Boeing has seen billions wiped off its market value since the crash, but its shares rose 2.9 percent on Thursday. Morgan Stanley said the report of flight control problems, which Boeing was already trying to fix, meant a “worst case scenario” of a new cause was probably off the table.
The software update “along with the associated training and additional educational materials that pilots want in the wake of these accidents, will eliminate the possibility of unintended MCAS activation and prevent an MCAS-related accident from ever happening again,” Muilenburg’s statement said.
Families of the victims, regulators and travellers around the world have been waiting to find out to what extent Boeing technology or the pilots’ actions played a role.
The preliminary report into the crash of a Lion Air 737 MAX in Indonesia suggested pilots also lost control after grappling with the MCAS software, a new automated anti-stall feature that repeatedly lowered the nose based on faulty sensor data.
“Whatever the issues were, they better be 110 percent sure about their resolution, otherwise the 157 lives lost would have been for nothing if something like this happens again,” said one woman, who lost her father in the Ethiopian crash, asking not to be identified. “This is a lesson to not take shortcuts in order to try and save bucks.”
‘PROFITS OVER SAFETY’?
The U.S. Federal Aviation Administration regulator, under fire for its certification of the MAX, cautioned the inquiry was not over. “As we learn more about the accident and findings become available, we will take appropriate action,” it said.
Boeing may press to know more about how crew members responded to problems triggered by the faulty data. The New York Times quoted the Ethiopian government’s Dagmawit as saying pilots turned MCAS off and on, which is not the step recommended in procedures telling crew to leave it off once disabled.
With bereaved families angry and confused, relatives of an American woman killed in the Ethiopian crash, Samya Stumo, filed the first lawsuit on behalf of a U.S. victim in Chicago. The complaint named Boeing and Rosemount Aerospace Inc, the manufacturer of the angle of attack sensor, as defendants.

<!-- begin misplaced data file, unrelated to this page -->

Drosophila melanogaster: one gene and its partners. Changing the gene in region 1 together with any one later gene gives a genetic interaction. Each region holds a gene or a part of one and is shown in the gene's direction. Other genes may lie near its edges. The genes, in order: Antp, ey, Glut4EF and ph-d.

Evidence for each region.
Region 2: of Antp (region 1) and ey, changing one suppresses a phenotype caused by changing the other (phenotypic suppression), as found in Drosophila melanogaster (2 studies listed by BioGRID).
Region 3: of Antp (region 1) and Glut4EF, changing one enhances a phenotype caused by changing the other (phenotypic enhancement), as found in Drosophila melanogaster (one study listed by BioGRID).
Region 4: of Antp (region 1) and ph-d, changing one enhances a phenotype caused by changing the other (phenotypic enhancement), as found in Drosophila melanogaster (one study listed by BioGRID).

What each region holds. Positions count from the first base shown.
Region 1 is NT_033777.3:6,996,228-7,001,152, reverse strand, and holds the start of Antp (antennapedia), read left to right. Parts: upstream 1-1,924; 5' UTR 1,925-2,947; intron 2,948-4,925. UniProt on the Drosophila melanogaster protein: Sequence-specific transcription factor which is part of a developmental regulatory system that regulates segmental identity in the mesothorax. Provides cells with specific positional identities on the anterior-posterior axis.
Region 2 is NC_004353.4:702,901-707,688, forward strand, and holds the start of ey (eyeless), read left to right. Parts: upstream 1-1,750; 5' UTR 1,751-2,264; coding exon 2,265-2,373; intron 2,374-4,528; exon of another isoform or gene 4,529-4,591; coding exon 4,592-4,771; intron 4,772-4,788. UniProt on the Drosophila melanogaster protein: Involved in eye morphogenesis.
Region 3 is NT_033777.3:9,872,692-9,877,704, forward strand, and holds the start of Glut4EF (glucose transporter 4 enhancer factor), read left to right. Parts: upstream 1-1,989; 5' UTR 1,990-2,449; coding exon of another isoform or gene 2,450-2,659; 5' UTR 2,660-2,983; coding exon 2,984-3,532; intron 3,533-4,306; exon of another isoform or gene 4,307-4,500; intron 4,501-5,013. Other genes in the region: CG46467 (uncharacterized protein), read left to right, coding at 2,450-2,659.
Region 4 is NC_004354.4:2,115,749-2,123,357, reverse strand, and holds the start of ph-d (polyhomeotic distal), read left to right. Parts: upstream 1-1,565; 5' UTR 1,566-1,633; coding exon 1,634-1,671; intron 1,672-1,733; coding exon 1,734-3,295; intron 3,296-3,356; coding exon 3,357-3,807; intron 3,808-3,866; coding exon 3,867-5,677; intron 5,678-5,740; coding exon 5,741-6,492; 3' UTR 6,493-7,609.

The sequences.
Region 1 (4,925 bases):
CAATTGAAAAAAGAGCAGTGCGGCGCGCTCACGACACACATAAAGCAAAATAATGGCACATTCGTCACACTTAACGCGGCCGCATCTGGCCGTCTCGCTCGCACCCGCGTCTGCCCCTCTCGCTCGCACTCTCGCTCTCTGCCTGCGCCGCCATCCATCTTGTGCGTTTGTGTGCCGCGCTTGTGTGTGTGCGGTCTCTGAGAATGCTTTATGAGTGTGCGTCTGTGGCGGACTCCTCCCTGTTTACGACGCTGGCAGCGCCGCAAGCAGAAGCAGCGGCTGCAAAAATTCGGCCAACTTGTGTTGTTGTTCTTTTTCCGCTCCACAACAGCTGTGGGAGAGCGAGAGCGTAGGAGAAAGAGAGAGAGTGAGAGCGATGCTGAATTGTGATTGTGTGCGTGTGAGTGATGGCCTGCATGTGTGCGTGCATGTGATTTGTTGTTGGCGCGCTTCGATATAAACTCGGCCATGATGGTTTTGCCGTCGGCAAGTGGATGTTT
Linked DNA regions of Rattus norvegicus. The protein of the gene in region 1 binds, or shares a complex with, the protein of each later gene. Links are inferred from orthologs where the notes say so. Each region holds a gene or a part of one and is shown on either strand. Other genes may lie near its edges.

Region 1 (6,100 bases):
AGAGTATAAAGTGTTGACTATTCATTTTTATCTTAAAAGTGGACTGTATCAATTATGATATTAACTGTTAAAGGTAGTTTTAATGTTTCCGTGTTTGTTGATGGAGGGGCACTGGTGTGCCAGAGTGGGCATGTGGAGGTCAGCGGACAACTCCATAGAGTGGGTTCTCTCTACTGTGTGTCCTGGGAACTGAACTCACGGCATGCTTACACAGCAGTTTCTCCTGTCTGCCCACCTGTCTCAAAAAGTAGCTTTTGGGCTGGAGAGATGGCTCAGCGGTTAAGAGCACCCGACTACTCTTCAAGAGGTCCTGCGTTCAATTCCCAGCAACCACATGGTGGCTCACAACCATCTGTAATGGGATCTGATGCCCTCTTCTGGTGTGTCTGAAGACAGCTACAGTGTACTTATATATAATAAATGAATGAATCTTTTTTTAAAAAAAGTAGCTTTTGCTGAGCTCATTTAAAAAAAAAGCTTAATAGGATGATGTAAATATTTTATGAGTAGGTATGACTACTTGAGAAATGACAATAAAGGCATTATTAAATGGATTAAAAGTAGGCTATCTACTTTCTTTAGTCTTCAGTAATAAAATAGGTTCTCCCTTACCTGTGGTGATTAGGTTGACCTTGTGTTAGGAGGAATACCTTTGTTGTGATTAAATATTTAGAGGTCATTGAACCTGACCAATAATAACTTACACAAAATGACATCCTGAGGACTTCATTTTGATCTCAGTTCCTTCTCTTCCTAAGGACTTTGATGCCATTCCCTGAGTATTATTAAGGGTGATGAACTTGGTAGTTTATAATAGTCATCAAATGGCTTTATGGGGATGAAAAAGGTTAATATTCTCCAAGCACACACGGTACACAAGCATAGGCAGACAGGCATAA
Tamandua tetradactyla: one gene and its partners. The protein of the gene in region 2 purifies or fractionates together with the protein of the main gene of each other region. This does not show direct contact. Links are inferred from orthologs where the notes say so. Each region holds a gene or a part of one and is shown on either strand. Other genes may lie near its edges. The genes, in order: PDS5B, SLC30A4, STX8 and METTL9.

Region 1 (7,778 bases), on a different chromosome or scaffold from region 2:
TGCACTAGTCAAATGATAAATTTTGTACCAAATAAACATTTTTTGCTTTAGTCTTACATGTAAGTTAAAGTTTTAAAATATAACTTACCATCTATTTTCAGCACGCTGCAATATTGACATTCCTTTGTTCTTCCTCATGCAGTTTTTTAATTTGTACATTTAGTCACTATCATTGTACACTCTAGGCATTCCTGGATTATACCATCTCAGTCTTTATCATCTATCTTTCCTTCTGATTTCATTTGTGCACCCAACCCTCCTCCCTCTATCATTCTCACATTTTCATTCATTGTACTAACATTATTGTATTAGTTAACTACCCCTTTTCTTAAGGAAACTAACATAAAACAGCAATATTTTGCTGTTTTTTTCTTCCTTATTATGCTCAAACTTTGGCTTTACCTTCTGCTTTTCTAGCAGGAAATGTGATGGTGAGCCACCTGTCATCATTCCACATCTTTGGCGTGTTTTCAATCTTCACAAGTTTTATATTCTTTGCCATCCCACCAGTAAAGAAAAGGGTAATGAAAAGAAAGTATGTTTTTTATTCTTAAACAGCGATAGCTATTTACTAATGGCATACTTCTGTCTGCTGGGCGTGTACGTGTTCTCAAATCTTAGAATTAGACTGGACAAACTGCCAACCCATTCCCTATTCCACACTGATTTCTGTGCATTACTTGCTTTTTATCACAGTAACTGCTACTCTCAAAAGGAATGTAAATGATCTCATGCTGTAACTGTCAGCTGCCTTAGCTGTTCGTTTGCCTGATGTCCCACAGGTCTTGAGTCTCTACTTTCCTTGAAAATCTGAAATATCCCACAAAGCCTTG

Stumo is the niece of consumer activist Ralph Nader, who called for a boycott of the 737 MAX on Thursday.
Pilots around the world were watching closely.
“If the preliminary report from the Ethiopian authorities is accurate, the pilots quickly identified the malfunction and applied the manufacturer’s checklist,” said Captain Jason Goldberg, spokesman for Allied Pilots Association, which represents American Airlines pilots.
“Following this checklist did not appear to allow the pilots to regain control of the aircraft.”
But a former U.S. National Transportation Safety Board investigator questioned the aircraft’s speed, which according to data in the report was left on a higher than usual setting. Aviation experts say the sensor fault should have required the crew to take manual control of the power since it would disrupt accurate speed readings in the cockpit.
“The report does not address information about unreliable airspeed procedures which should be considered,” said Greg Feith, a former NTSB air safety investigator.
Reporting by Jason Neely in Addis Ababa, Eric Johnson in Seattle, Katharine Houreld and Maggie Fick in Nairobi, Tim Hepher in Paris, Jamie Freed in Singapore, Tracy Rucinski in Chicago, David Shepardson in Washington; Writing by Andrew Cawthorne and Grant McCool; Editing by Alexandra Hudson and Sonya Hepinstall